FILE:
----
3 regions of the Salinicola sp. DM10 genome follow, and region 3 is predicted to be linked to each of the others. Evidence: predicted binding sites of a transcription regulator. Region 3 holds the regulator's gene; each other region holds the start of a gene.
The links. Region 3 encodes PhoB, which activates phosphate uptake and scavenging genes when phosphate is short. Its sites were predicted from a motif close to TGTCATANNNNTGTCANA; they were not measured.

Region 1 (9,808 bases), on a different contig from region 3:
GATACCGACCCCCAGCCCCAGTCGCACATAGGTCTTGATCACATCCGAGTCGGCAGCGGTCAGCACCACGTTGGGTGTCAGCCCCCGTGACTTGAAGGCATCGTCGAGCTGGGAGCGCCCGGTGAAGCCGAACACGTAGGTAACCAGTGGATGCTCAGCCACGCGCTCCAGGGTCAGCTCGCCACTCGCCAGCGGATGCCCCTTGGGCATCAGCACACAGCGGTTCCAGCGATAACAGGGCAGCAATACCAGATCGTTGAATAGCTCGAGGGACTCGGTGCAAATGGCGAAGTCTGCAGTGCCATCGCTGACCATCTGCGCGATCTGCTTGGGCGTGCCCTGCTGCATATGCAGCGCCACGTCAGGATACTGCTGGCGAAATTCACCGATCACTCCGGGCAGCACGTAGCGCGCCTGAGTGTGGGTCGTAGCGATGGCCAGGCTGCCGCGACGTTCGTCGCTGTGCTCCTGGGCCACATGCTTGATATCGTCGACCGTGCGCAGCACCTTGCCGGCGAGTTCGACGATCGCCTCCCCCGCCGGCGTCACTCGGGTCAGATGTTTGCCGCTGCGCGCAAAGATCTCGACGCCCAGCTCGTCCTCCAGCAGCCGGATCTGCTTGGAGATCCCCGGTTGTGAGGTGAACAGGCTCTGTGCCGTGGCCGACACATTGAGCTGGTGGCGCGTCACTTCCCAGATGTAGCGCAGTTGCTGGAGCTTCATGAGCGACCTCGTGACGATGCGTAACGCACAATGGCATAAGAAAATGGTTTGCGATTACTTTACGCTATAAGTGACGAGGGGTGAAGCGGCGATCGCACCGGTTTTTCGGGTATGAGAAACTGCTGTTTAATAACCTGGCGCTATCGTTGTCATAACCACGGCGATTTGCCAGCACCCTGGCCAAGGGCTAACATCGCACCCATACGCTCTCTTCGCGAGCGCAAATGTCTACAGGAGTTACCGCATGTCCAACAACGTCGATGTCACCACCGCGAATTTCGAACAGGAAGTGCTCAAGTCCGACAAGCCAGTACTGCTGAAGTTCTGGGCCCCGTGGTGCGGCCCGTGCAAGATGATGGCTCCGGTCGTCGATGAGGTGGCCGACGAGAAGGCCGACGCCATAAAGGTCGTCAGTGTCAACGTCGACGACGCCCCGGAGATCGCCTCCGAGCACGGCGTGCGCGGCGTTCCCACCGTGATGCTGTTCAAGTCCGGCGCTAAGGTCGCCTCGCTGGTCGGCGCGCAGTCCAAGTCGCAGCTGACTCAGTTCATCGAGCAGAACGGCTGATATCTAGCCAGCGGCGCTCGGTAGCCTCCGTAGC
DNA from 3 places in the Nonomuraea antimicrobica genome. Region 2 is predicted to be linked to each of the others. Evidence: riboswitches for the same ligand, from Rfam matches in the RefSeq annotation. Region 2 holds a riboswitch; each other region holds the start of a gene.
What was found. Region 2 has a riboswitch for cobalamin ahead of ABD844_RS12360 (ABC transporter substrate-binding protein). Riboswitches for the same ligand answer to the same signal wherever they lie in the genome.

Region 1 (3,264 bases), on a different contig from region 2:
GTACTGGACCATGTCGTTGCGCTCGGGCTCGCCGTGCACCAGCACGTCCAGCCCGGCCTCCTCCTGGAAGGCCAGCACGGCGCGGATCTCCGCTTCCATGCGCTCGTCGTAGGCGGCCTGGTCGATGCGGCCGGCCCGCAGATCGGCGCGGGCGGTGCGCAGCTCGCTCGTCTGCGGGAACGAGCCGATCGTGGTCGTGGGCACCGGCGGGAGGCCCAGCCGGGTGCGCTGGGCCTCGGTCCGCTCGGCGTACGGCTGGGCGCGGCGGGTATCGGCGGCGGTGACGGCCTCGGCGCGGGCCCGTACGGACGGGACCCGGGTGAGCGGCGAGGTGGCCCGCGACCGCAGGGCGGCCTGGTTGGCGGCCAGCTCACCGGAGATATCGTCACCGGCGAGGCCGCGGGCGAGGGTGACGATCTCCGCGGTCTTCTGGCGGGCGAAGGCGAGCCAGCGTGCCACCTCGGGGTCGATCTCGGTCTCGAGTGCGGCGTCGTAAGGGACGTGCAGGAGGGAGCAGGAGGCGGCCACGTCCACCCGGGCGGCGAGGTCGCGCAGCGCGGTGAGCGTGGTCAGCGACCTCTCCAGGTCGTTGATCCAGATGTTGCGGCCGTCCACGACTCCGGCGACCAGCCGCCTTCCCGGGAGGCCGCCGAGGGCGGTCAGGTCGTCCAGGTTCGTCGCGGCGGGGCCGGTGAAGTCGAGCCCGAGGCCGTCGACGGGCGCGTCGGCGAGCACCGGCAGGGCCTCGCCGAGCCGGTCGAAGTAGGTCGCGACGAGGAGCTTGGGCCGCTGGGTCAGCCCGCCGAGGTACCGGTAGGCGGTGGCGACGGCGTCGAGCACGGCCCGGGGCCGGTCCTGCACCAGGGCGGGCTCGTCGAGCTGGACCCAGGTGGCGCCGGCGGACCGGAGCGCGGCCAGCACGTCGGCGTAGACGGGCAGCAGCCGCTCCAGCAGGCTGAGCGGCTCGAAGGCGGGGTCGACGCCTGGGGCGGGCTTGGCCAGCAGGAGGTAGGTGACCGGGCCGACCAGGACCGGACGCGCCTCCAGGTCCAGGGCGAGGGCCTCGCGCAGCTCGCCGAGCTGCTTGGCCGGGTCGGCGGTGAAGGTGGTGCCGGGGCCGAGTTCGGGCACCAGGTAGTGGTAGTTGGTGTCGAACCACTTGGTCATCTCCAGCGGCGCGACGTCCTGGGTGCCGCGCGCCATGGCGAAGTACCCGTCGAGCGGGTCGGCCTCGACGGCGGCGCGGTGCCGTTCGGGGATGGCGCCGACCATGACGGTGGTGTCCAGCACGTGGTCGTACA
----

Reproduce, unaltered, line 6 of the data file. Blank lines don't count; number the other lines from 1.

What was found. Region 2 has a riboswitch for cobalamin ahead of ABD844_RS12360 (ABC transporter substrate-binding protein). Riboswitches for the same ligand answer to the same signal wherever they lie in the genome.